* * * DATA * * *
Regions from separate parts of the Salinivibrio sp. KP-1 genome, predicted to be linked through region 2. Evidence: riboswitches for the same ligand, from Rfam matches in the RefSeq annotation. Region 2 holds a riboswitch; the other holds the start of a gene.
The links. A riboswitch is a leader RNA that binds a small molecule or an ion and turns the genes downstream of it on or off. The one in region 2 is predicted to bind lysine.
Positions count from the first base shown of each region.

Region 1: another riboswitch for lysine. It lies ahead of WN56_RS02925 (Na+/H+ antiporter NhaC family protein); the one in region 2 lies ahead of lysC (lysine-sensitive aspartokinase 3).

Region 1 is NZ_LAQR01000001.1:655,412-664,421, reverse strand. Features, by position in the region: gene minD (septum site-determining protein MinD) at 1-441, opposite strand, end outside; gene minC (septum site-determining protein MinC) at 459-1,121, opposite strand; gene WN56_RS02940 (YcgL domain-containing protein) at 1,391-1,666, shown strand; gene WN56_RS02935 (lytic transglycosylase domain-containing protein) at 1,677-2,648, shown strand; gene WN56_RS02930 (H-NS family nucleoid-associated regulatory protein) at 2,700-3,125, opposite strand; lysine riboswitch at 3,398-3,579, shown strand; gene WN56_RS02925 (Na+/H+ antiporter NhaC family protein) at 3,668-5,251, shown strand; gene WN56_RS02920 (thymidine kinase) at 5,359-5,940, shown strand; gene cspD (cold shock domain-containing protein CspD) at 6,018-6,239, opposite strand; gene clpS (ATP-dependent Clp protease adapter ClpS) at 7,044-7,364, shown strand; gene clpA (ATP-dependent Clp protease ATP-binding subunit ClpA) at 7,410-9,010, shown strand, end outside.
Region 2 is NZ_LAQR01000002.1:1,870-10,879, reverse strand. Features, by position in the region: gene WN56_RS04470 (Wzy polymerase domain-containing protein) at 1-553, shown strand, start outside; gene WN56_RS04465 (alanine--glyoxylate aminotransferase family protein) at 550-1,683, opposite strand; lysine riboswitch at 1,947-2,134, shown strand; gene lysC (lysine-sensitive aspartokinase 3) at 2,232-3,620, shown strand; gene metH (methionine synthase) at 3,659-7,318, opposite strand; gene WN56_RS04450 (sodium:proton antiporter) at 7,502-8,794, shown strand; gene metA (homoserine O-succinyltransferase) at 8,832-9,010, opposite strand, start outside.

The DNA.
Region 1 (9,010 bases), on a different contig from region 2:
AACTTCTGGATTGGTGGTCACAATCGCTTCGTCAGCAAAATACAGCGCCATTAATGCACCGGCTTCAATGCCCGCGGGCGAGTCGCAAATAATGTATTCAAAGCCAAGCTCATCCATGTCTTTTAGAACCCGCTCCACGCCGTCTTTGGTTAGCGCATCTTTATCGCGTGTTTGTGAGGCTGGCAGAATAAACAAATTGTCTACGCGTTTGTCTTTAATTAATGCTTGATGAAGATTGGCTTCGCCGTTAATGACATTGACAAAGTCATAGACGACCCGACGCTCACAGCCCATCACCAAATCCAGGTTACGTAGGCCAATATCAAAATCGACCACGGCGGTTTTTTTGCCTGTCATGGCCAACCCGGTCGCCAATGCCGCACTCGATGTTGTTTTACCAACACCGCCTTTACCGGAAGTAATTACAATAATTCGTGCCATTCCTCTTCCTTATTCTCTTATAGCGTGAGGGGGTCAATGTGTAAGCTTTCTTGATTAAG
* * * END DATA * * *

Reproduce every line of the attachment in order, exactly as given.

Regions from separate parts of the Salinivibrio sp. KP-1 genome, predicted to be linked through region 2. Evidence: riboswitches for the same ligand, from Rfam matches in the RefSeq annotation. Region 2 holds a riboswitch; the other holds the start of a gene.
The links. A riboswitch is a leader RNA that binds a small molecule or an ion and turns the genes downstream of it on or off. The one in region 2 is predicted to bind lysine.
Positions count from the first base shown of each region.

Region 1: another riboswitch for lysine. It lies ahead of WN56_RS02925 (Na+/H+ antiporter NhaC family protein); the one in region 2 lies ahead of lysC (lysine-sensitive aspartokinase 3).

Region 1 is NZ_LAQR01000001.1:655,412-664,421, reverse strand. Features, by position in the region: gene minD (septum site-determining protein MinD) at 1-441, opposite strand, end outside; gene minC (septum site-determining protein MinC) at 459-1,121, opposite strand; gene WN56_RS02940 (YcgL domain-containing protein) at 1,391-1,666, shown strand; gene WN56_RS02935 (lytic transglycosylase domain-containing protein) at 1,677-2,648, shown strand; gene WN56_RS02930 (H-NS family nucleoid-associated regulatory protein) at 2,700-3,125, opposite strand; lysine riboswitch at 3,398-3,579, shown strand; gene WN56_RS02925 (Na+/H+ antiporter NhaC family protein) at 3,668-5,251, shown strand; gene WN56_RS02920 (thymidine kinase) at 5,359-5,940, shown strand; gene cspD (cold shock domain-containing protein CspD) at 6,018-6,239, opposite strand; gene clpS (ATP-dependent Clp protease adapter ClpS) at 7,044-7,364, shown strand; gene clpA (ATP-dependent Clp protease ATP-binding subunit ClpA) at 7,410-9,010, shown strand, end outside.
Region 2 is NZ_LAQR01000002.1:1,870-10,879, reverse strand. Features, by position in the region: gene WN56_RS04470 (Wzy polymerase domain-containing protein) at 1-553, shown strand, start outside; gene WN56_RS04465 (alanine--glyoxylate aminotransferase family protein) at 550-1,683, opposite strand; lysine riboswitch at 1,947-2,134, shown strand; gene lysC (lysine-sensitive aspartokinase 3) at 2,232-3,620, shown strand; gene metH (methionine synthase) at 3,659-7,318, opposite strand; gene WN56_RS04450 (sodium:proton antiporter) at 7,502-8,794, shown strand; gene metA (homoserine O-succinyltransferase) at 8,832-9,010, opposite strand, start outside.

The DNA.
Region 1 (9,010 bases), on a different contig from region 2:
AACTTCTGGATTGGTGGTCACAATCGCTTCGTCAGCAAAATACAGCGCCATTAATGCACCGGCTTCAATGCCCGCGGGCGAGTCGCAAATAATGTATTCAAAGCCAAGCTCATCCATGTCTTTTAGAACCCGCTCCACGCCGTCTTTGGTTAGCGCATCTTTATCGCGTGTTTGTGAGGCTGGCAGAATAAACAAATTGTCTACGCGTTTGTCTTTAATTAATGCTTGATGAAGATTGGCTTCGCCGTTAATGACATTGACAAAGTCATAGACGACCCGACGCTCACAGCCCATCACCAAATCCAGGTTACGTAGGCCAATATCAAAATCGACCACGGCGGTTTTTTTGCCTGTCATGGCCAACCCGGTCGCCAATGCCGCACTCGATGTTGTTTTACCAACACCGCCTTTACCGGAAGTAATTACAATAATTCGTGCCATTCCTCTTCCTTATTCTCTTATAGCGTGAGGGGGTCAATGTGTAAGCTTTCTTGATTAAG